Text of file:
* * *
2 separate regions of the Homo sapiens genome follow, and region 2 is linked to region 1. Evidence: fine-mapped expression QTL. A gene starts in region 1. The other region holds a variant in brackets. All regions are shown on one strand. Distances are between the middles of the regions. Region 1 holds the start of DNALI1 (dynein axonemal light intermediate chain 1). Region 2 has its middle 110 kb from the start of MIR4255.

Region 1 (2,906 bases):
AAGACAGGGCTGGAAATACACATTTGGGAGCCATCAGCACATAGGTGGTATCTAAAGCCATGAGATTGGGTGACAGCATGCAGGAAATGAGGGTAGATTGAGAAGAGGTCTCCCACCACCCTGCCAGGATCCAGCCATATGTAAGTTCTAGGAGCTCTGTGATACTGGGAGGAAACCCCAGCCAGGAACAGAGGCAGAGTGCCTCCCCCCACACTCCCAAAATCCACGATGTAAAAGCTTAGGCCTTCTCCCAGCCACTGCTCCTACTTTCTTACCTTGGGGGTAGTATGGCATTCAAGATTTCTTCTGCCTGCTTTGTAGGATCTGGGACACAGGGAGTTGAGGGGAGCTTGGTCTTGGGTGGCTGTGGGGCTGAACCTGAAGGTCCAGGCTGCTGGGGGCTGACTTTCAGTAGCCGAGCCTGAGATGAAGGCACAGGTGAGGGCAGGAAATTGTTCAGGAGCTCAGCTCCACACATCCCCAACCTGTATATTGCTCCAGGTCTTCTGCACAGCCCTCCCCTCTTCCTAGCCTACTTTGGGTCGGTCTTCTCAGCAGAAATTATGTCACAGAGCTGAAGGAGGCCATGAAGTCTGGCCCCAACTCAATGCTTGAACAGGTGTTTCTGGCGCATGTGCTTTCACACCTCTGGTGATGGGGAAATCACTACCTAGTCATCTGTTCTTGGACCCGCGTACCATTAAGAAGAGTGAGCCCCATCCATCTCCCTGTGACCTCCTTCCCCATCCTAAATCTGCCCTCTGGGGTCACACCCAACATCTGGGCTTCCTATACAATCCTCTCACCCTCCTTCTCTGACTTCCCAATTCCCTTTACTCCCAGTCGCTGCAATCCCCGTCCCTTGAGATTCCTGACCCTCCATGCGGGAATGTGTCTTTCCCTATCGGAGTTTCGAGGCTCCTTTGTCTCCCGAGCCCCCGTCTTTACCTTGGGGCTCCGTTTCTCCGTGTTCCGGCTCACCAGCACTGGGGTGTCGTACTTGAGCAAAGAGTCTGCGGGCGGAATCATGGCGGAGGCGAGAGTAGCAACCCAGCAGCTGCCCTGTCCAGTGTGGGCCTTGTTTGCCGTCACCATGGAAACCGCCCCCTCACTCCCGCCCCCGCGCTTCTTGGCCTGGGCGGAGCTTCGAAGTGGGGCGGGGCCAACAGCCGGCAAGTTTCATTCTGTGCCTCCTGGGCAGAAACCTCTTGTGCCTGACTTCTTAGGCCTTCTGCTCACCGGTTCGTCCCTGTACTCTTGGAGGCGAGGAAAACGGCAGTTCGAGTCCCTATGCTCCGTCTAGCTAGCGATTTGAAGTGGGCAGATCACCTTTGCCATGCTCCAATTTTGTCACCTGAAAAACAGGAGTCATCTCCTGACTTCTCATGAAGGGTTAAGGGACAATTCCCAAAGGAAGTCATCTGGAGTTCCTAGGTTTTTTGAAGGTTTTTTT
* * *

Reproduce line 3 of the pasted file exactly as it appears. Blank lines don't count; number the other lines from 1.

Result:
AAGACAGGGCTGGAAATACACATTTGGGAGCCATCAGCACATAGGTGGTATCTAAAGCCATGAGATTGGGTGACAGCATGCAGGAAATGAGGGTAGATTGAGAAGAGGTCTCCCACCACCCTGCCAGGATCCAGCCATATGTAAGTTCTAGGAGCTCTGTGATACTGGGAGGAAACCCCAGCCAGGAACAGAGGCAGAGTGCCTCCCCCCACACTCCCAAAATCCACGATGTAAAAGCTTAGGCCTTCTCCCAGCCACTGCTCCTACTTTCTTACCTTGGGGGTAGTATGGCATTCAAGATTTCTTCTGCCTGCTTTGTAGGATCTGGGACACAGGGAGTTGAGGGGAGCTTGGTCTTGGGTGGCTGTGGGGCTGAACCTGAAGGTCCAGGCTGCTGGGGGCTGACTTTCAGTAGCCGAGCCTGAGATGAAGGCACAGGTGAGGGCAGGAAATTGTTCAGGAGCTCAGCTCCACACATCCCCAACCTGTATATTGCTCCAGGTCTTCTGCACAGCCCTCCCCTCTTCCTAGCCTACTTTGGGTCGGTCTTCTCAGCAGAAATTATGTCACAGAGCTGAAGGAGGCCATGAAGTCTGGCCCCAACTCAATGCTTGAACAGGTGTTTCTGGCGCATGTGCTTTCACACCTCTGGTGATGGGGAAATCACTACCTAGTCATCTGTTCTTGGACCCGCGTACCATTAAGAAGAGTGAGCCCCATCCATCTCCCTGTGACCTCCTTCCCCATCCTAAATCTGCCCTCTGGGGTCACACCCAACATCTGGGCTTCCTATACAATCCTCTCACCCTCCTTCTCTGACTTCCCAATTCCCTTTACTCCCAGTCGCTGCAATCCCCGTCCCTTGAGATTCCTGACCCTCCATGCGGGAATGTGTCTTTCCCTATCGGAGTTTCGAGGCTCCTTTGTCTCCCGAGCCCCCGTCTTTACCTTGGGGCTCCGTTTCTCCGTGTTCCGGCTCACCAGCACTGGGGTGTCGTACTTGAGCAAAGAGTCTGCGGGCGGAATCATGGCGGAGGCGAGAGTAGCAACCCAGCAGCTGCCCTGTCCAGTGTGGGCCTTGTTTGCCGTCACCATGGAAACCGCCCCCTCACTCCCGCCCCCGCGCTTCTTGGCCTGGGCGGAGCTTCGAAGTGGGGCGGGGCCAACAGCCGGCAAGTTTCATTCTGTGCCTCCTGGGCAGAAACCTCTTGTGCCTGACTTCTTAGGCCTTCTGCTCACCGGTTCGTCCCTGTACTCTTGGAGGCGAGGAAAACGGCAGTTCGAGTCCCTATGCTCCGTCTAGCTAGCGATTTGAAGTGGGCAGATCACCTTTGCCATGCTCCAATTTTGTCACCTGAAAAACAGGAGTCATCTCCTGACTTCTCATGAAGGGTTAAGGGACAATTCCCAAAGGAAGTCATCTGGAGTTCCTAGGTTTTTTGAAGGTTTTTTT